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Kampwerth v. Uhe

United States District Court, S.D. Illinois

November 23, 2016

WILLIAM J. KAMPWERTH, Plaintiff,
v.
CRYSTAL UHE, NEIL SCHROEDER, and TIMOTHY DEAN BERKLEY, Defendants.

          MEMORANDUM AND ORDER

          NANCY J. ROSENSTENGEL United States District Judge.

         Plaintiff William J. Kampwerth, an inmate in Chester Mental Health Center, brings this action for deprivations of his constitutional rights pursuant to 42 U.S.C. § 1983. Plaintiff requests “to make sure this never happens to anybody else” and “restitution.” This case is now before the Court for a preliminary review of the Complaint pursuant to 28 U.S.C. § 1915A, which provides:

(a) Screening - The court shall review, before docketing, if feasible or, in any event, as soon as practicable after docketing, a complaint in a civil action in which a prisoner seeks redress from a governmental entity or officer or employee of a governmental entity.
(b) Grounds for Dismissal - On review, the court shall identify cognizable claims or dismiss the complaint, or any portion of the complaint, if the complaint-
(1) is frivolous, malicious, or fails to state a claim on which relief may be granted; or
(2) seeks monetary relief from a defendant who is immune from such relief.

         An action or claim is frivolous if “it lacks an arguable basis either in law or in fact.” Neitzke v. Williams, 490 U.S. 319, 325 (1989). Frivolousness is an objective standard that refers to a claim that any reasonable person would find meritless. Lee v. Clinton, 209 F.3d 1025, 1026- 27 (7th Cir. 2000). An action fails to state a claim upon which relief can be granted if it does not plead “enough facts to state a claim to relief that is plausible on its face.” Bell Atlantic Corp. v. Twombly, 550 U.S. 544, 570 (2007). The claim of entitlement to relief must cross “the line between possibility and plausibility.” Id. at 557. At this juncture, the factual allegations of the pro se complaint are to be liberally construed. See Rodriguez v. Plymouth Ambulance Serv., 577 F.3d 816, 821 (7th Cir. 2009).

         Upon careful review of the Complaint and any supporting exhibits, the Court finds it appropriate to exercise its authority under § 1915A; this action is subject to summary dismissal.

         The Complaint

         Plaintiff's Complaint is difficult to follow. He alleges that Timothy Dean Berkley, Chrystal Uhe, and Judge Neil Schroeder denied him two quick and speedy trials. (Doc. 1, p. 5). He does not identify the case numbers of these trials. He further alleges that he was found fit to stand trial, and a trial could have been held in January 2016, but was not.[1] (Doc. 1, p. 5). Plaintiff alleges that he has been prejudiced by the delay because the property involved in his crime has been sold. (Doc. 1, p. 5). He alleges that Berkley “ain't going to let my motions go until the capitol.” (Doc. 1, p. 5). Plaintiff also alleges that he attempted to file a claim for conspiracy of civil rights, but never heard back. (Doc. 1, p. 5)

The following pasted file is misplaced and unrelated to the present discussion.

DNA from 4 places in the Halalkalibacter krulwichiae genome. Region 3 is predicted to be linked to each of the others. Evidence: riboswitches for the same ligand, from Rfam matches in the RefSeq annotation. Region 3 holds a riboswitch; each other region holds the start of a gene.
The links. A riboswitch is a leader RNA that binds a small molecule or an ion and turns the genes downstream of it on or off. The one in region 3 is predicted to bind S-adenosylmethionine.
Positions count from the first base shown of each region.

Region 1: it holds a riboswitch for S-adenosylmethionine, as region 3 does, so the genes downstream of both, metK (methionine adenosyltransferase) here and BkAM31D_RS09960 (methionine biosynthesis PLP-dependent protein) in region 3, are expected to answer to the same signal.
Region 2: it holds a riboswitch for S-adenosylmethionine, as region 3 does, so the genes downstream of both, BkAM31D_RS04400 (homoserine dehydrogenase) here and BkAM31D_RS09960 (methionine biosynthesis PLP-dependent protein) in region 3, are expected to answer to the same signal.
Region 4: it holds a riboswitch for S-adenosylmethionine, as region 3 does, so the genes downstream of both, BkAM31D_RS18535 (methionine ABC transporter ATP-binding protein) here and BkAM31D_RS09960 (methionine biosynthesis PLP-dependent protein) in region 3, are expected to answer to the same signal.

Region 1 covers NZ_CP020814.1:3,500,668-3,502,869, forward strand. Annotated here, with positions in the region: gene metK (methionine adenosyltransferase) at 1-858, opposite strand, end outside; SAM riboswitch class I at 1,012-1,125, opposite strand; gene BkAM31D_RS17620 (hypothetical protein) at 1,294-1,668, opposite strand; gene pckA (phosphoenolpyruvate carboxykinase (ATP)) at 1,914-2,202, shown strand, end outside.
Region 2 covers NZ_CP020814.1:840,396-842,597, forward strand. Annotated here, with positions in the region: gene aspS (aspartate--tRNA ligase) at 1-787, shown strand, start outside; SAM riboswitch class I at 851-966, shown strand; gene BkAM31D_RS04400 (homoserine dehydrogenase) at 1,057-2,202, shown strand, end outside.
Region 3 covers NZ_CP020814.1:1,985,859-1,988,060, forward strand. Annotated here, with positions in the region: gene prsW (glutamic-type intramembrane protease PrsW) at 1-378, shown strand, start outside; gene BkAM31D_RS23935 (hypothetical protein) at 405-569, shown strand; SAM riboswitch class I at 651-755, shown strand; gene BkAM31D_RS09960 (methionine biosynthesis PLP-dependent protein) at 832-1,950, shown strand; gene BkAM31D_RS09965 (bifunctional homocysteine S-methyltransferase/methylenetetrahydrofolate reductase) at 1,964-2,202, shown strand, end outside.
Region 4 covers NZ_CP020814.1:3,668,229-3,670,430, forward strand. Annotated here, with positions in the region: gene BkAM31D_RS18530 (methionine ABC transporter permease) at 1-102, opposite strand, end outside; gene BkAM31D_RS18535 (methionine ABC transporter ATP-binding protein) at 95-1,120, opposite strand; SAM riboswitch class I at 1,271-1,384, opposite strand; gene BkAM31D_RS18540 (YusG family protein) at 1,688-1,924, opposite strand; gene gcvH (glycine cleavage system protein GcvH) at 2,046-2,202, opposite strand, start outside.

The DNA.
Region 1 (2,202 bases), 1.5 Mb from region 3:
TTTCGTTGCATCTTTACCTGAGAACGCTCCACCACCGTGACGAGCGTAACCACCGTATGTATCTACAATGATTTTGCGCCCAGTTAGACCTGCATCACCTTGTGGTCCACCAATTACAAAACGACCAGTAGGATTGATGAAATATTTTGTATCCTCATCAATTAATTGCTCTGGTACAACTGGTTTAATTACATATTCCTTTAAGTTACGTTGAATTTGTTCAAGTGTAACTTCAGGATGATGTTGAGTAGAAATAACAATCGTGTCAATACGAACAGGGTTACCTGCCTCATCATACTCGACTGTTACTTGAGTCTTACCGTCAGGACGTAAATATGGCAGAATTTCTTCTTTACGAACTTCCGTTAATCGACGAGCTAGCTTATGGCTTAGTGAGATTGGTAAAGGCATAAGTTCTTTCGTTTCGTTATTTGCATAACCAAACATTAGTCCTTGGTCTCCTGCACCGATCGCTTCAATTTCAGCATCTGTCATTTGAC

Plaintiff has also been filing documents with the Court since filing his Complaint. As with the Complaint itself, it is difficult to determine the effect Plaintiff intends the documents to have. The Court informs Plaintiff that it does not accept piecemeal Complaints, and to the extent that any subsequent filing has attempted to add claims to the Complaint, it fails. Plaintiff must follow the local rules when filing an Amended Complaint; that is, he must file a motion and a proposed amended complaint containing all claims, both old and new, with the new claims underlined to identify them as new. SDIL-LR 15.1. Plaintiff is further informed that when he intends to make a request to the Court, he should use the designation “motion” at the top of his filing.

         Discussion

         Based on the allegations of the Complaint, the Court finds it convenient to divide the pro se action into one count:

         Count 1-Defendants violated Plaintiff's Sixth Amendment ...


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